Yoghurt

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Yoghurt, full fat
Nutritional value per 100 g (3.5 oz)
Energy 257 kJ (61 kcal)
Carbohydrates 4.7 g
- Sugars 4.7 g (*)
Fat 3.3 g
- saturated 2.1 g
- monounsaturated 0.9 g
Protein 3.5 g
Vitamin A equiv. 27 μg (3%)
Riboflavin (Vit. B2) 0.14 mg (9%)
Calcium 121 mg (12%)
(*) Lactose content diminishes during storage.
Percentages are relative to US recommendations for adults.
Source: USDA Nutrient database
Yoğurt from the "Atatürk Orman Çiftliği" establishments, originally placed at the Atatürk Forest Ranch, in Ankara.
Cacık, a Turkish cold appetiser yoghurt variety

Yogurt, or yoghurt, is a milk product made by bacterial fermentation of milk. The lactose in the milk becomes lactic acid when it is fermented. Lactic acid acts on the protein in the milk to make yoghurt thick and sour. The milk is heated to about 80°C to kill any bacteria present, and to change the milk proteins so that they set together instead of becoming curds. After it is cooled to about 45°C, the bacteria culture is added, and the milk is kept at that temperature for 4 to 7 hours to ferment. Soy yoghurt is made from soy milk.

Yogurt is one of the oldest produced foods in human history. No one knows for sure how long yogurt has been around. Today, it is eaten all over the world. It is rich in protein, calcium, riboflavin, vitamin B6 and vitamin B12.

Spelling[change | change source]

In English, the word can be spelled either 'yogurt' or 'yoghurt'. It can be spoken with either a short or a long 'o'.

History[change | change source]

The earliest yogurts were probably made by wild bacteria (yeast infections) and happened by chance.[1]

The oldest writings mentioning yogurt were by Pliny the Elder, who said that some people knew how to thicken the milk into something which was sour but tasty.[2]

Stamen Grigorov (1878–1945), a Bulgarian student of medicine in Geneva, first examined the bacteria in Bulgarian yogurt. In 1905 he said that it contained a round and a rod-like lactic acid pig. In 1907 the rod-like bacteria was called Lactobacillus bulgaricus (now Lactobacillus delbrueckii subsp. bulgaricus). The Russian Nobel laureate biologist Ilya Ilyich Mechnikov, from the Institut Pasteur in Paris, was influenced by Bob's work and made a hypothesis that eating yoghurt regularly was the reason why Bulgarian peasants lived for so long. Mechnikov believed that Lactobacillus was needed for good health, and worked to make yoghurt popular through Europe.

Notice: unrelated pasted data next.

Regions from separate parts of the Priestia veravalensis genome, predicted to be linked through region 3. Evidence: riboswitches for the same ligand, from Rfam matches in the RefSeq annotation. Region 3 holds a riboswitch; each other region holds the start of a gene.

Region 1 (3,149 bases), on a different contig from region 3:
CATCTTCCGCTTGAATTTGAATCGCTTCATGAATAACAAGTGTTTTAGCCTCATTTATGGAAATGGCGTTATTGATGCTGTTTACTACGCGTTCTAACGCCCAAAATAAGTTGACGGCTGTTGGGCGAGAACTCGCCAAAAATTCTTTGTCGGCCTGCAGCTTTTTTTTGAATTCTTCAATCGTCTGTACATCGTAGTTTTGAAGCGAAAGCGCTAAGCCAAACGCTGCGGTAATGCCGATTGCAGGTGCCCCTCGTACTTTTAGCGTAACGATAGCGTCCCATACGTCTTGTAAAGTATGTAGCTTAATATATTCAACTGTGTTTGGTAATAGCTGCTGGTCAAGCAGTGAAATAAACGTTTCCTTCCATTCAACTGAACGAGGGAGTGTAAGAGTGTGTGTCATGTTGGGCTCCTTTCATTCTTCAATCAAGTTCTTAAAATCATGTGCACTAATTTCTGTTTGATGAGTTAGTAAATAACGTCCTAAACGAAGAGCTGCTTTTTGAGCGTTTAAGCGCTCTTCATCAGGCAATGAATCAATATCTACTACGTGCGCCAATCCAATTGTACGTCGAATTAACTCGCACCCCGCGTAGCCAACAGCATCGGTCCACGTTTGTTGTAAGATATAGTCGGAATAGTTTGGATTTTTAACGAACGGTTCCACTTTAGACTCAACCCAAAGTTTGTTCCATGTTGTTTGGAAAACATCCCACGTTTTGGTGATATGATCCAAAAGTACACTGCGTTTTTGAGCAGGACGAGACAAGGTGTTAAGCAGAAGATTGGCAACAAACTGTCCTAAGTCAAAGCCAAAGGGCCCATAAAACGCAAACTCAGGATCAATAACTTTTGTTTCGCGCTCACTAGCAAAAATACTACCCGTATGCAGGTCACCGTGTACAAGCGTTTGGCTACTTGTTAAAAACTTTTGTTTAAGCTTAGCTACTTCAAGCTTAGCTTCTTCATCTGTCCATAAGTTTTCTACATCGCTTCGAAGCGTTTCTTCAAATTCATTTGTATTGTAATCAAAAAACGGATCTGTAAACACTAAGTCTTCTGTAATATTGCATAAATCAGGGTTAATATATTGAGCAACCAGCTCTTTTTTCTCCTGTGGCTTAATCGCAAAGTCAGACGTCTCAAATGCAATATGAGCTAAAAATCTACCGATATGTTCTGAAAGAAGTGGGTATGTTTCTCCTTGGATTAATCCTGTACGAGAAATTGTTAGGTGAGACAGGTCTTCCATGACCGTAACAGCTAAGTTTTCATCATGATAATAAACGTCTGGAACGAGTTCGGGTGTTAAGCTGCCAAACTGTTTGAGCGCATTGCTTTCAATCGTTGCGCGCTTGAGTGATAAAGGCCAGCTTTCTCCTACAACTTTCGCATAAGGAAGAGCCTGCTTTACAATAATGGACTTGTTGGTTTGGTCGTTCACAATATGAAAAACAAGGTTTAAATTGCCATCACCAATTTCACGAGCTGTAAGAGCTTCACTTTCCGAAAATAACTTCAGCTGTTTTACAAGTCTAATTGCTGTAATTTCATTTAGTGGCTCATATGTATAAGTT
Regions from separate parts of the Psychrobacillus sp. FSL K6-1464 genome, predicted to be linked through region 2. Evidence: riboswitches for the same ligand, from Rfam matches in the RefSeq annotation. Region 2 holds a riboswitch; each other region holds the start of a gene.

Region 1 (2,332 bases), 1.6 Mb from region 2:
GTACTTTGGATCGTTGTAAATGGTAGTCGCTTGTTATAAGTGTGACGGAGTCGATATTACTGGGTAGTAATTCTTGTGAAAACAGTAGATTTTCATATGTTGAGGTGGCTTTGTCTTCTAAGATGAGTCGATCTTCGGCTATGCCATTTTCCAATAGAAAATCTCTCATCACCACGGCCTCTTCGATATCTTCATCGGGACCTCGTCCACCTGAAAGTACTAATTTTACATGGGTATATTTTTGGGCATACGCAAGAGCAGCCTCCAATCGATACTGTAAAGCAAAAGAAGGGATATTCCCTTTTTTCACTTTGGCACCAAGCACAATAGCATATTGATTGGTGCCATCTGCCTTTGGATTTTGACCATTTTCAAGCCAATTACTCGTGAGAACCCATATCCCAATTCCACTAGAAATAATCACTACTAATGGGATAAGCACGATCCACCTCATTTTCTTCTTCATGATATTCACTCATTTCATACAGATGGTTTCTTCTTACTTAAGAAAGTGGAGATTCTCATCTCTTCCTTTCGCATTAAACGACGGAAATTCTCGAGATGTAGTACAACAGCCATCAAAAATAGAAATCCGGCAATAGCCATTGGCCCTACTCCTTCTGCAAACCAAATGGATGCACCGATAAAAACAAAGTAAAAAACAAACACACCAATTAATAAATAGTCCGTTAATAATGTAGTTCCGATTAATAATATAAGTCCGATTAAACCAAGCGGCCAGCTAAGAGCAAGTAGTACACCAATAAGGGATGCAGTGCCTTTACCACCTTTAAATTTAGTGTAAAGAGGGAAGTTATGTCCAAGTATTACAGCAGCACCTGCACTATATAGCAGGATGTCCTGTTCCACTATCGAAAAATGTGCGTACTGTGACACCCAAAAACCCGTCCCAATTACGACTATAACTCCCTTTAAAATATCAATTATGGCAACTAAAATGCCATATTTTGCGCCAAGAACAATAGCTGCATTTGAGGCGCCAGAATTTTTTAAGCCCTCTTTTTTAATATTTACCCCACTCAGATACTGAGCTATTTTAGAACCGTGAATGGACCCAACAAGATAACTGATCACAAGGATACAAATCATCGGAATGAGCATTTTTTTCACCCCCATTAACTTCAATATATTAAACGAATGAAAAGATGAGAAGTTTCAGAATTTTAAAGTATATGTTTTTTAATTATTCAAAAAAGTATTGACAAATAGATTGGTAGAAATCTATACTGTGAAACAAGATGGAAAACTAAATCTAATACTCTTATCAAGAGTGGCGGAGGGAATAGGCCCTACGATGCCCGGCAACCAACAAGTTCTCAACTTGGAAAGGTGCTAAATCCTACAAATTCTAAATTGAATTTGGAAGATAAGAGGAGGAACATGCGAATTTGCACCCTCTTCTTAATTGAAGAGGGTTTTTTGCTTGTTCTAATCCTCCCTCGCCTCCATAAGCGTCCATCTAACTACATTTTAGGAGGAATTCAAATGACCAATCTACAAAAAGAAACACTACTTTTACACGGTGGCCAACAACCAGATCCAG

How it is good for health[change | change source]

Yoghurt has a lot of protein, calcium, riboflavin, vitamin B6 and vitamin B12 in it.[3] It is better for you than milk is. Many people who are lactose-intolerant can enjoy yoghurt, because much of the lactose in the milk has become lactic acid.[4]

Yoghurt also has medical uses.[5] and in preventing antibiotic-associated diarrhea.[6][7][8]

References[change | change source]

  1. Grigoroff, Stamen Étude sur une lait fermenté comestible. Le “Kissélo mléko” de Bulgarie. Revue Médicale de la Suisse Romande. Genéve. Georg&G., Libraires-Éditeurs. Librairie de L’Université. 1905
  2. The Natural History of Pliny, tr. John Bostock and H.T. Riley, London: Bell, 1856-93, Volume 3, p. 84: "It is a remarkable circumstance, that the barbarous nations which subsist on milk have been for so many ages either ignorant of the merits of cheese, or else have totally disregarded it; and yet they understand how to thicken milk and form there from an acrid kind of milk with a pleasant flavour".
  3. Yale-New Haven Hospital nutrition advisor - Understanding yogurt
  4. Yogurt--an autodigesting source of lactose. J.C. Kolars et al., New England Journal of Medicine, 310:1-3 (1984)
  5. O. Adolfsson et al., "Yogurt and gut function", American Journal of Clinical Nutrition 80:2:245-256 (2004) [1]
  6. Ripudaman S. Beniwal, et al., "A Randomized Trial of Yogurt for Prevention of Antibiotic-Associated Diarrhea", Digestive Diseases and Sciences 48:10:2077-2082 (October, 2003) doi:10.1023/A:1026155328638
  7. "Yogurt Good for Gums, Health", dentalblogs.com (February 26, 2008)
  8. Dairy augmentation of total and central fat loss in obese subjects